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Younger Americans are willing to pay twice as much as their parents for clean energy

AP Photo/Andy Wong
Even if every country meets its commitments, the world will still be on track to warm by more than 3 degrees Celsius this century, a new UNEP report shows.
  • Michael J. Coren
By Michael J. Coren

Climate and emerging industries editor

Published Last updated This article is more than 2 years old.

How much more would you be willing to pay each month to purchase 100% clean electricity?

Researchers at Yale University and George Mason University asked 2,000 registered US voters, and their results show generational and political divides. While 47% of respondents said they would be willing to pay more, according to the survey, support was concentrated among those under the age of 44, urban dwellers, college degree-holders, and moderate and liberal Democrats. Those unwilling to pay more were generally older, more conservative, and less educated voters, who tended not to see fossil fuel pollution as harmful, or renewables as a boost for the economy.

Surveys were conducted between November 2018  and April 2019 by the Yale Program on Climate Change Communication and the George Mason University Center for Climate Change Communication.

Age proved to be among the biggest divides. Millennials and GenX were willing to dig into their wallet for the extra $22 while Baby Boomers would only pony up an average of $11. Overall, the average respondent was willing to pay $16.25 more per month for clean energy. The average monthly electricity bill in the US is $117 (pdf).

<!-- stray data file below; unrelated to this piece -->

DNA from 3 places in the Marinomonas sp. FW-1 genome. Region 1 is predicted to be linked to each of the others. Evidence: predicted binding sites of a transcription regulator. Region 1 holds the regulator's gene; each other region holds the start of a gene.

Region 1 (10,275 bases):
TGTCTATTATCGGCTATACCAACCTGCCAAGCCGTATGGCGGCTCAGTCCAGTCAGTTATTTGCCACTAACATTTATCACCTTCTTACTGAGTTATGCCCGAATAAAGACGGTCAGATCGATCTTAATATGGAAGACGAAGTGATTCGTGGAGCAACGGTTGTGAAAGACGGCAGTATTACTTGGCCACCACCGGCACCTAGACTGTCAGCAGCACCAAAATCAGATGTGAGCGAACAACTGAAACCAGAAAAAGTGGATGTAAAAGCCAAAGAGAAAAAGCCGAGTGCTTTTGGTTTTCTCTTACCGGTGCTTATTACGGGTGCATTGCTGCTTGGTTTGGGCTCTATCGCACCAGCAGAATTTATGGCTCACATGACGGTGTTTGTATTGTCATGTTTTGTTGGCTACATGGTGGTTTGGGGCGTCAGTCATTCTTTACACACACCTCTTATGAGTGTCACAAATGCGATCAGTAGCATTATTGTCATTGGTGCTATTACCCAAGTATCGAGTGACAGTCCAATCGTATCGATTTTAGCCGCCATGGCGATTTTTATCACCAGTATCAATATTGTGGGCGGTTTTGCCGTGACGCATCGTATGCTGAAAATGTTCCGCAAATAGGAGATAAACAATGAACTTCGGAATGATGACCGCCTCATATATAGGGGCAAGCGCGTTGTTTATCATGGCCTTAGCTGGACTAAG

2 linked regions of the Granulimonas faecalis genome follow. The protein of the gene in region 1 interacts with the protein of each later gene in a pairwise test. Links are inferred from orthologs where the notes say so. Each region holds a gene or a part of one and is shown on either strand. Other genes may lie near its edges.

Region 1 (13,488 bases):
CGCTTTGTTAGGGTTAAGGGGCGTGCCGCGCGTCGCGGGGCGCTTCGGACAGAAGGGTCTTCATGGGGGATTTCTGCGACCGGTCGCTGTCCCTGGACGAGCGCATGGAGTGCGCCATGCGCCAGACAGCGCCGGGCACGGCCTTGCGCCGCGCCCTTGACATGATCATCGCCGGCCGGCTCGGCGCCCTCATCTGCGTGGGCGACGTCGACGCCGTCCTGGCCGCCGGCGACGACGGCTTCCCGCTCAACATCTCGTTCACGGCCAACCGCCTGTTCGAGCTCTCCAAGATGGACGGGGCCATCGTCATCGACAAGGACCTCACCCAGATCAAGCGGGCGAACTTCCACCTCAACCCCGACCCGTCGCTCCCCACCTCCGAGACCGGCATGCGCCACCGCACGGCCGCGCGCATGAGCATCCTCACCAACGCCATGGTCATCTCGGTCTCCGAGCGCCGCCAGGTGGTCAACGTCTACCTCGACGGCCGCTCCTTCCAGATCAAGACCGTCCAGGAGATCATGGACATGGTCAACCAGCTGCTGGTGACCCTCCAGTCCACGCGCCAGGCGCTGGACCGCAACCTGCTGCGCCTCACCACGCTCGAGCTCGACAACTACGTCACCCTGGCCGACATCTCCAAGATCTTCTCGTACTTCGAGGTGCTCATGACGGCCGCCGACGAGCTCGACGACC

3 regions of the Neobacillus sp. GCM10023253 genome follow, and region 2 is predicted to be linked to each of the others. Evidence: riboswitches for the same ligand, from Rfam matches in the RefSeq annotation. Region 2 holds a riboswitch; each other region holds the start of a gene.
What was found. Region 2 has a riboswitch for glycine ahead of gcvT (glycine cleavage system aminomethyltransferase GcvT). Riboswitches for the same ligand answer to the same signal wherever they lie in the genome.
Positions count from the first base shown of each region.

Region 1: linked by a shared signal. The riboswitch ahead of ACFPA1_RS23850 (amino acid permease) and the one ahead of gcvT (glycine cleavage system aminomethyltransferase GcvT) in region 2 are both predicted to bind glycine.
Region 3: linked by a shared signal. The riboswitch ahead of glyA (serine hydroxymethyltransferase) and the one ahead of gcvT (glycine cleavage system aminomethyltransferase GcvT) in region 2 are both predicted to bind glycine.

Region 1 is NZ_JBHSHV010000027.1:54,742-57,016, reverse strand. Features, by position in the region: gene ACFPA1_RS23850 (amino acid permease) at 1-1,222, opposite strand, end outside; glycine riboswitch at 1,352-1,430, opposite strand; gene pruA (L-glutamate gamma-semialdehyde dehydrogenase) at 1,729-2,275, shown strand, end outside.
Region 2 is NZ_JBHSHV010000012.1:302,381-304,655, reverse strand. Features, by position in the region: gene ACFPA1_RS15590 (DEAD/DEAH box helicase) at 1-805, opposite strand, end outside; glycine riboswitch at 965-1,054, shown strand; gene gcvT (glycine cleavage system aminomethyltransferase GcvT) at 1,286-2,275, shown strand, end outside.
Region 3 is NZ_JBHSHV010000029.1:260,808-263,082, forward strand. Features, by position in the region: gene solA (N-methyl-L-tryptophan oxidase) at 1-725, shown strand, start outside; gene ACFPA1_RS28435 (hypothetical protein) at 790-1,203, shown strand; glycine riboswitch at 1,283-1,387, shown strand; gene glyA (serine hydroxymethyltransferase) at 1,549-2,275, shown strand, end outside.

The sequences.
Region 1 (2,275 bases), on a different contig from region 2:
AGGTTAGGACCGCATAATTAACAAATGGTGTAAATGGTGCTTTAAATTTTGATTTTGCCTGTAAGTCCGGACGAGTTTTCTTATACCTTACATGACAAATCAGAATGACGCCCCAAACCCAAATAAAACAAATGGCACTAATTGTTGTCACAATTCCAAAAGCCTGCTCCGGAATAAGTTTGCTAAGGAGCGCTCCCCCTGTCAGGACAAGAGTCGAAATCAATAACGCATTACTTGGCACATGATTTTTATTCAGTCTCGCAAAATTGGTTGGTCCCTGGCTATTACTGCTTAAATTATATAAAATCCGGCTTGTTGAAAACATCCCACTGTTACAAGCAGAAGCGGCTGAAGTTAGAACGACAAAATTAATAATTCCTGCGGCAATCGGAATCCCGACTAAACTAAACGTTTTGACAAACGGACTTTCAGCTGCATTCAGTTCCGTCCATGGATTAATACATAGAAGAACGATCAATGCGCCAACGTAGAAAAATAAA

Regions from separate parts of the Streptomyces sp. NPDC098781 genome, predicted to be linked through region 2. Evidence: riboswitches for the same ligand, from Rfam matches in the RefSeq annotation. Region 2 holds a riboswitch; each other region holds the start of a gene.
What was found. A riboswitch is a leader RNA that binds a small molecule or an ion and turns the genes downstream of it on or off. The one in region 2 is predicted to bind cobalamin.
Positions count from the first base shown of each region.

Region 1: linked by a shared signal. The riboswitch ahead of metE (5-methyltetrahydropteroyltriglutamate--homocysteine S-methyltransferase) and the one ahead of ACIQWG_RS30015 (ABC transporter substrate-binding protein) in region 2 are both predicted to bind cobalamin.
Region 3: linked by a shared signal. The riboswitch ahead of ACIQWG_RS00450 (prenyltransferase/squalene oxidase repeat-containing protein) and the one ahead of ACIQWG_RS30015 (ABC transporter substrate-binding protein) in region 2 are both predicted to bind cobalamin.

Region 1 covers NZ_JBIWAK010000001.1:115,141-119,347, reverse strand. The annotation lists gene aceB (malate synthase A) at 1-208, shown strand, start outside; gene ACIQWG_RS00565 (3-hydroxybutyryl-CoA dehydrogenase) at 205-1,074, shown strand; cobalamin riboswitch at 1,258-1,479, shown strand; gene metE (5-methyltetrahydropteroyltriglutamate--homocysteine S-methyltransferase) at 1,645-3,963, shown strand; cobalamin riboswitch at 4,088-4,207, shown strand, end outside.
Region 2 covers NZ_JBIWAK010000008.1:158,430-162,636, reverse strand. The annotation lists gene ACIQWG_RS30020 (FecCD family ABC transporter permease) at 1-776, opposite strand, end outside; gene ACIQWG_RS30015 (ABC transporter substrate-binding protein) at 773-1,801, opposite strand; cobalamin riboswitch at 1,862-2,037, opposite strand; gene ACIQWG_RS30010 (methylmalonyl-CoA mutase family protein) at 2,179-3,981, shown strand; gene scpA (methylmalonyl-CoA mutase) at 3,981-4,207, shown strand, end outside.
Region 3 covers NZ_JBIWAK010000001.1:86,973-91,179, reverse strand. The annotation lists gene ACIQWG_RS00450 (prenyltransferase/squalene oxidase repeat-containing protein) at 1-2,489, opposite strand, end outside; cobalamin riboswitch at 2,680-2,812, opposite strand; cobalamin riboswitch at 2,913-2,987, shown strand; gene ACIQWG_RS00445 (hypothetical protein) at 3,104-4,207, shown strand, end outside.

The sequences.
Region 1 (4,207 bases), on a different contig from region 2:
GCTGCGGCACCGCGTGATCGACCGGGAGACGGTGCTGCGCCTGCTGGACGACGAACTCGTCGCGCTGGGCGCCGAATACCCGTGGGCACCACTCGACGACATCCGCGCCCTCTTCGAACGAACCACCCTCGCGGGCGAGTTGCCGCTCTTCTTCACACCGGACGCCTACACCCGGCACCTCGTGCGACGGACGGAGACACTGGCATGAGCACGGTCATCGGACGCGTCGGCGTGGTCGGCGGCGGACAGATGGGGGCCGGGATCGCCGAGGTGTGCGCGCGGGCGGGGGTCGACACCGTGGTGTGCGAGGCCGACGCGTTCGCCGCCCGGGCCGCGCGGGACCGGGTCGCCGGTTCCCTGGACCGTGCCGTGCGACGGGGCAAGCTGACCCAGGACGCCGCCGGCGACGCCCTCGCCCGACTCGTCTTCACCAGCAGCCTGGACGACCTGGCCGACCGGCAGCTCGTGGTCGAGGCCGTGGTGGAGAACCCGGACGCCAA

It wasn’t just income. Among Americans willing to pay more, the wealthy were less likely to open their wallets. People in households earning $150,000 or more per year said they were willing to pay $3 less per month on average than those one income bracket down. That’s roughly the same amount as those earning less than $50,000 per year.

Opinions were divided along racial and ethnic lines as well. Minorities, particularly blacks, were willing to pay as much as $23 per month for clean energy, while whites were willing to pay $14.

In the future, the importance of who will pay more for renewable is likely to fade. The price of clean energy is falling relative to fossil fuels. As cheaper renewables displace coal and natural gas, the researchers note the question will soon not be how much more are you willing to pay, but how much less.

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